- In addition to the terms listed in the end-user license agreement (EULA) and in the organization’s subscription agreement with the IEC, the IEC Webstore presents a quick reminder about what rights are conveyed with a given action — what is permitted and what is not.
- The IEC shares with its customers a short brochure it co-created with ISO that presents copyright and standards in layman’s terms.
Clark asked Fournet how the emerging concept of Smart Standards may have an impact on business models related to IP protection. Among other qualities, Smart Standards offer “granular” access to standards content such as enabling access to a particularly meaningful section of a document. Fournet noted, “The questions that come up about Smart Standards are both technical and legal. What are the consequences, and what is the liability for example, if [an SDO were to] provide a [single] clause but, just before that clause [in the text] there was language that restricted the upcoming clause? If you only have the part that appears after the clause, then you won’t know about that restriction! How do you make sure the end users will have the information that delivers the integrity in the information?
Though nothing has been decided yet, we are looking at some proposals, some offering access to just some parts of the publication, where [the user] can still read the full publication in some way, so the user can still do the due diligence needed.”
At this point, a member of the audience asked where the IEC stands with regard to Digital Rights Management (DRM) to protect its IP. Fournet noted that the IEC does not deploy DRM for retail sales, and offered these remarks:
Fournet also told the audience that a colleague in the standards industry recently reported to her that their use of DRM resulted in a revenue decline of 15% due to all the restrictions that came with it, including limitations on access and printing. (A member of the audience noted in the chat that at least one provider of DRM solutions does so without requiring a plug-in.)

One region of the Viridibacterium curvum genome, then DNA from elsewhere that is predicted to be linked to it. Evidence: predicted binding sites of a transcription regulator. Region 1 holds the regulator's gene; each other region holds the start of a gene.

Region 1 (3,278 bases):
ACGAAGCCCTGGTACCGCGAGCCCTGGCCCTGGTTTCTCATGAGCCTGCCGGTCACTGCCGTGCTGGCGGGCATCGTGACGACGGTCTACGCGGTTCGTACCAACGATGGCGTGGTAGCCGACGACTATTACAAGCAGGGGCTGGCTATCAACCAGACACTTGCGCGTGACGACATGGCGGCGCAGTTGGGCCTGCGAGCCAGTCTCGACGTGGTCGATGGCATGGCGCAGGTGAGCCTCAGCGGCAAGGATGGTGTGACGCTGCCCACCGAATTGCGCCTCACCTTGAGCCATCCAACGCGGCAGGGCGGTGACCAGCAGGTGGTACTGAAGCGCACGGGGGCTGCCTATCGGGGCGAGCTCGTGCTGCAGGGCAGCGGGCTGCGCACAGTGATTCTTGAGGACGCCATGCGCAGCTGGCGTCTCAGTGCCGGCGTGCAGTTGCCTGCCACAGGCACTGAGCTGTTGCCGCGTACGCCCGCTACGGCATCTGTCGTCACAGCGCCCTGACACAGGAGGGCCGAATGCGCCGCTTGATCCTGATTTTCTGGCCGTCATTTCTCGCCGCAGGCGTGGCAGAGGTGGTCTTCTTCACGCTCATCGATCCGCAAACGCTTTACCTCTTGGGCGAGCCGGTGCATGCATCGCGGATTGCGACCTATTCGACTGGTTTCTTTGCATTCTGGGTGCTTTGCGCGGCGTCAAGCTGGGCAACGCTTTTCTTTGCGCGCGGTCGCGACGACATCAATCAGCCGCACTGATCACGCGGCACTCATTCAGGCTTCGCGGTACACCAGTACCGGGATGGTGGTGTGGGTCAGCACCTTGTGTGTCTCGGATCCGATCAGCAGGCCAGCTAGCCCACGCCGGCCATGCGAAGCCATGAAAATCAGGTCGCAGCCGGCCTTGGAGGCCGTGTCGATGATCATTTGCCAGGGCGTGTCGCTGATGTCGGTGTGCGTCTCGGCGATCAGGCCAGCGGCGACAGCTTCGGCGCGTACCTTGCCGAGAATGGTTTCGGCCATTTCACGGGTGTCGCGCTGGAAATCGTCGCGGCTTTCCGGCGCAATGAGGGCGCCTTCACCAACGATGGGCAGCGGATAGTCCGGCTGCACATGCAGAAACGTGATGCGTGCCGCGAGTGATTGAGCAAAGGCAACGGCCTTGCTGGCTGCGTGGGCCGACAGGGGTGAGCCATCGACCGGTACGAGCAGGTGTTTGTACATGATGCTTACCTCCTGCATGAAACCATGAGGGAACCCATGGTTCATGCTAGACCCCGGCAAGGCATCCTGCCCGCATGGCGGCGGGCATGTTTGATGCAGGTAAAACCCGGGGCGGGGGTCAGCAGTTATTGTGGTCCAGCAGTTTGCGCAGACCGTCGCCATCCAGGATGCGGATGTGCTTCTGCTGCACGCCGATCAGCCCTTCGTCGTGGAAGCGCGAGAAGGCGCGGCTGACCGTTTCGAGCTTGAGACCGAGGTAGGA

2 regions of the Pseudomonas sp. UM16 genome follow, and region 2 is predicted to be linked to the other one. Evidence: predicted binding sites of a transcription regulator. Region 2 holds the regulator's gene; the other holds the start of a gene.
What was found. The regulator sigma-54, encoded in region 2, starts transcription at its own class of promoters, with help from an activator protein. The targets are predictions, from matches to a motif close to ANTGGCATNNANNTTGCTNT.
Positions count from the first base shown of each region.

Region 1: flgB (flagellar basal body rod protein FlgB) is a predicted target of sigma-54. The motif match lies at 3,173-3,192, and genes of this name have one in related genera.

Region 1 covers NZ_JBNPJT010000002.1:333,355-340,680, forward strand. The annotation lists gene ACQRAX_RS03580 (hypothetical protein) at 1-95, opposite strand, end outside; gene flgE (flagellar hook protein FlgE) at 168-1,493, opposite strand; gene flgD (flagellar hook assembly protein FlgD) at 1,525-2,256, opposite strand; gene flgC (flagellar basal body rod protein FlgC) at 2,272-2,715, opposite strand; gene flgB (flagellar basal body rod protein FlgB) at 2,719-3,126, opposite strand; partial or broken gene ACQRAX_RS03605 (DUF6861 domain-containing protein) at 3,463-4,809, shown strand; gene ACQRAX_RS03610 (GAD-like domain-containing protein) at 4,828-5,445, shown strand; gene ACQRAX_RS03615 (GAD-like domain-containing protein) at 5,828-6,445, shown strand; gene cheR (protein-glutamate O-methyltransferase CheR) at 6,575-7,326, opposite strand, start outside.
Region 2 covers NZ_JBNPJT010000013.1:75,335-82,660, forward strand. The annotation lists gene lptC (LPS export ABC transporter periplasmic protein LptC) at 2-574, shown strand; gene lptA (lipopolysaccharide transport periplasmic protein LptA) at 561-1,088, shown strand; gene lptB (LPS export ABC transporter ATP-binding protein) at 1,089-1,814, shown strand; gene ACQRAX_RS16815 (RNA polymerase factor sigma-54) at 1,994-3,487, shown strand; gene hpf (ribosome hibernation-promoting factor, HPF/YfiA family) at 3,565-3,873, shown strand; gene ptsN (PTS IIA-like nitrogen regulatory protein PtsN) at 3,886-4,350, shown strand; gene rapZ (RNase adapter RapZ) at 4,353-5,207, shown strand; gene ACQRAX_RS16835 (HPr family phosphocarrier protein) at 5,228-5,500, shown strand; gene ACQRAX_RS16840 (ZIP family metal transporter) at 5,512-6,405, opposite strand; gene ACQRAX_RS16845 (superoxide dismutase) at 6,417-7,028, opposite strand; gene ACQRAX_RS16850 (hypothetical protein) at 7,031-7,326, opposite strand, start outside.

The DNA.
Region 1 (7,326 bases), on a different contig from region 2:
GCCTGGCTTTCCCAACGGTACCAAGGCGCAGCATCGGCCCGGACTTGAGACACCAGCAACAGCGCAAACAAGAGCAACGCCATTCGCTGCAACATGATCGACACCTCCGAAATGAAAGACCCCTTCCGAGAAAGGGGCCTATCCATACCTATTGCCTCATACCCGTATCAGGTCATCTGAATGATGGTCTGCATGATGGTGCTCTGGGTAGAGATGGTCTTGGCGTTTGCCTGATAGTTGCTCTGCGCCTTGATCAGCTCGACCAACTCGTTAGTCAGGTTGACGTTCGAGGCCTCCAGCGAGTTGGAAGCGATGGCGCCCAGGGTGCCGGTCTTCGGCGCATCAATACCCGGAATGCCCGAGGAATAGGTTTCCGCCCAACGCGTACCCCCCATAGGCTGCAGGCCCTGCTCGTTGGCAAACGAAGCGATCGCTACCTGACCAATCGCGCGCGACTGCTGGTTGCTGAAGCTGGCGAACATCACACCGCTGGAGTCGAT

Clark asked Healy and Fournet to speak to the workflow of the future: “Looking three to five years ahead, what changes do you see with the business models? In terms of accessibility of documents – what if an organization creates a product that embeds standards content and sells it to their users; by providing this new product, how is licensing managed?”
Healy answered, “We have to find the right balance between revenue and access, so that end users are able to do what they would like to do with those products while protecting the IP of the rightsholder…a critical point is the last observation that Guilaine made for both rightsholders and their partners – we have to continually look for ways to take the friction out of this value chain. The history of our ecosystem is one of continually evolving business models. We should look to meet licensees where they want to be met – within their normal workflows. I don’t see why the future shouldn’t be good and prosperous for us all. We need to be willing to experiment and meet the user where they are.”
Clark also asked Fournet: “What were [the IEC’s] main reasons for [joining a collective license with CCC], and what are the opportunities you see as being part of a collective license?”
Fournet replied, “I see it as a win-win. It’s a solution for us to be able to have additional channels. My team here in Geneva — we are nine people to cover the planet, which isn’t realistic. That’s why we have partners who are key to the distribution of applications and products… it’s another tool in the toolbox.”
A productive discussion featuring knowledgeable panelists and a thoughtful, engaged audience made for a successful event. We’d like to thank the U.S. Department of Commerce’s International Trade Administration once again for their ongoing support in this event series. We look forward to our next standards event and hope to see all of you there.
Do you have suggestions for our next event? Please email your ideas to Andrew Robinson at email@example.com
To view the first webcast in our Workflow of the Future series, click here.